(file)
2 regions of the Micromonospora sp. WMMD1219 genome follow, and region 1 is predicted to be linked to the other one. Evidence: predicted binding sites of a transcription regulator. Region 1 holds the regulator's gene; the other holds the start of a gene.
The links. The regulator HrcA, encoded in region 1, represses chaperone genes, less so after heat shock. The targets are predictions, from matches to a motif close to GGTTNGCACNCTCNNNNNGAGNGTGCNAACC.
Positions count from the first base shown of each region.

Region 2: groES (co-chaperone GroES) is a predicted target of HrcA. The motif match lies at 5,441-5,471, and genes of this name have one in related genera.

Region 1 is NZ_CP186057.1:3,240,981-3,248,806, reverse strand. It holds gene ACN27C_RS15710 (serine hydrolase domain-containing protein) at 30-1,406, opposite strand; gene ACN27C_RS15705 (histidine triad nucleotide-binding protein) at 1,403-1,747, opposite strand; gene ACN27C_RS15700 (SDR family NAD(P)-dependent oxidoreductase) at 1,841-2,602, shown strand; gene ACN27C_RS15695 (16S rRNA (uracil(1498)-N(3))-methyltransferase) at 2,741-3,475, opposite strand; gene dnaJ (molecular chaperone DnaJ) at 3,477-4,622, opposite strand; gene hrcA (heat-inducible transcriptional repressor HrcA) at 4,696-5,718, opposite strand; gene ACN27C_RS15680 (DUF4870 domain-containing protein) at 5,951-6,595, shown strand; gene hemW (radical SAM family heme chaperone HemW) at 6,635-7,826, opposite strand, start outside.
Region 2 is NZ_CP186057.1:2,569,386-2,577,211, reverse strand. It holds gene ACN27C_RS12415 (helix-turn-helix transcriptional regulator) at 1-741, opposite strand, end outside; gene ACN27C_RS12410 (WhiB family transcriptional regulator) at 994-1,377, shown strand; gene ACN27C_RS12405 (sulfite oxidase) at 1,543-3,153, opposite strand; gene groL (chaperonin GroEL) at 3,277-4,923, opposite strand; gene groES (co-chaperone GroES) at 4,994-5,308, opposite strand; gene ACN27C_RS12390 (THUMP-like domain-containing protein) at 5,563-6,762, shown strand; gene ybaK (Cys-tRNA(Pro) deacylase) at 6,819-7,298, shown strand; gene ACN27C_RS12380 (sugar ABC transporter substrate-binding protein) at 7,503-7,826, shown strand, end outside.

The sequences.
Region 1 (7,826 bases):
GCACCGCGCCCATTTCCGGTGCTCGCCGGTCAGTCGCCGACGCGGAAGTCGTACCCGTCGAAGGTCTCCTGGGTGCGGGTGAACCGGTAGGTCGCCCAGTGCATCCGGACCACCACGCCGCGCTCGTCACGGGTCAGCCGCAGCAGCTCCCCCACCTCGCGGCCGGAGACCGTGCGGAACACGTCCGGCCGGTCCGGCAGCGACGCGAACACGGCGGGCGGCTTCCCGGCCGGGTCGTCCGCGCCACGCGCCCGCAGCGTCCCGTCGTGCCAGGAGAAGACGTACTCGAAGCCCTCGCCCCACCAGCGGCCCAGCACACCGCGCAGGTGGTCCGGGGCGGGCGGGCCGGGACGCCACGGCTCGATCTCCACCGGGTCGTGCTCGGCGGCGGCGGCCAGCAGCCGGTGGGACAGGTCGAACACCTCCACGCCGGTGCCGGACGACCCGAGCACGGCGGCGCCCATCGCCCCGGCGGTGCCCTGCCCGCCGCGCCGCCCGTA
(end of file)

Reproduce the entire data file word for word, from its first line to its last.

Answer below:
2 regions of the Micromonospora sp. WMMD1219 genome follow, and region 1 is predicted to be linked to the other one. Evidence: predicted binding sites of a transcription regulator. Region 1 holds the regulator's gene; the other holds the start of a gene.
The links. The regulator HrcA, encoded in region 1, represses chaperone genes, less so after heat shock. The targets are predictions, from matches to a motif close to GGTTNGCACNCTCNNNNNGAGNGTGCNAACC.
Positions count from the first base shown of each region.

Region 2: groES (co-chaperone GroES) is a predicted target of HrcA. The motif match lies at 5,441-5,471, and genes of this name have one in related genera.

Region 1 is NZ_CP186057.1:3,240,981-3,248,806, reverse strand. It holds gene ACN27C_RS15710 (serine hydrolase domain-containing protein) at 30-1,406, opposite strand; gene ACN27C_RS15705 (histidine triad nucleotide-binding protein) at 1,403-1,747, opposite strand; gene ACN27C_RS15700 (SDR family NAD(P)-dependent oxidoreductase) at 1,841-2,602, shown strand; gene ACN27C_RS15695 (16S rRNA (uracil(1498)-N(3))-methyltransferase) at 2,741-3,475, opposite strand; gene dnaJ (molecular chaperone DnaJ) at 3,477-4,622, opposite strand; gene hrcA (heat-inducible transcriptional repressor HrcA) at 4,696-5,718, opposite strand; gene ACN27C_RS15680 (DUF4870 domain-containing protein) at 5,951-6,595, shown strand; gene hemW (radical SAM family heme chaperone HemW) at 6,635-7,826, opposite strand, start outside.
Region 2 is NZ_CP186057.1:2,569,386-2,577,211, reverse strand. It holds gene ACN27C_RS12415 (helix-turn-helix transcriptional regulator) at 1-741, opposite strand, end outside; gene ACN27C_RS12410 (WhiB family transcriptional regulator) at 994-1,377, shown strand; gene ACN27C_RS12405 (sulfite oxidase) at 1,543-3,153, opposite strand; gene groL (chaperonin GroEL) at 3,277-4,923, opposite strand; gene groES (co-chaperone GroES) at 4,994-5,308, opposite strand; gene ACN27C_RS12390 (THUMP-like domain-containing protein) at 5,563-6,762, shown strand; gene ybaK (Cys-tRNA(Pro) deacylase) at 6,819-7,298, shown strand; gene ACN27C_RS12380 (sugar ABC transporter substrate-binding protein) at 7,503-7,826, shown strand, end outside.

The sequences.
Region 1 (7,826 bases):
GCACCGCGCCCATTTCCGGTGCTCGCCGGTCAGTCGCCGACGCGGAAGTCGTACCCGTCGAAGGTCTCCTGGGTGCGGGTGAACCGGTAGGTCGCCCAGTGCATCCGGACCACCACGCCGCGCTCGTCACGGGTCAGCCGCAGCAGCTCCCCCACCTCGCGGCCGGAGACCGTGCGGAACACGTCCGGCCGGTCCGGCAGCGACGCGAACACGGCGGGCGGCTTCCCGGCCGGGTCGTCCGCGCCACGCGCCCGCAGCGTCCCGTCGTGCCAGGAGAAGACGTACTCGAAGCCCTCGCCCCACCAGCGGCCCAGCACACCGCGCAGGTGGTCCGGGGCGGGCGGGCCGGGACGCCACGGCTCGATCTCCACCGGGTCGTGCTCGGCGGCGGCGGCCAGCAGCCGGTGGGACAGGTCGAACACCTCCACGCCGGTGCCGGACGACCCGAGCACGGCGGCGCCCATCGCCCCGGCGGTGCCCTGCCCGCCGCGCCGCCCGTA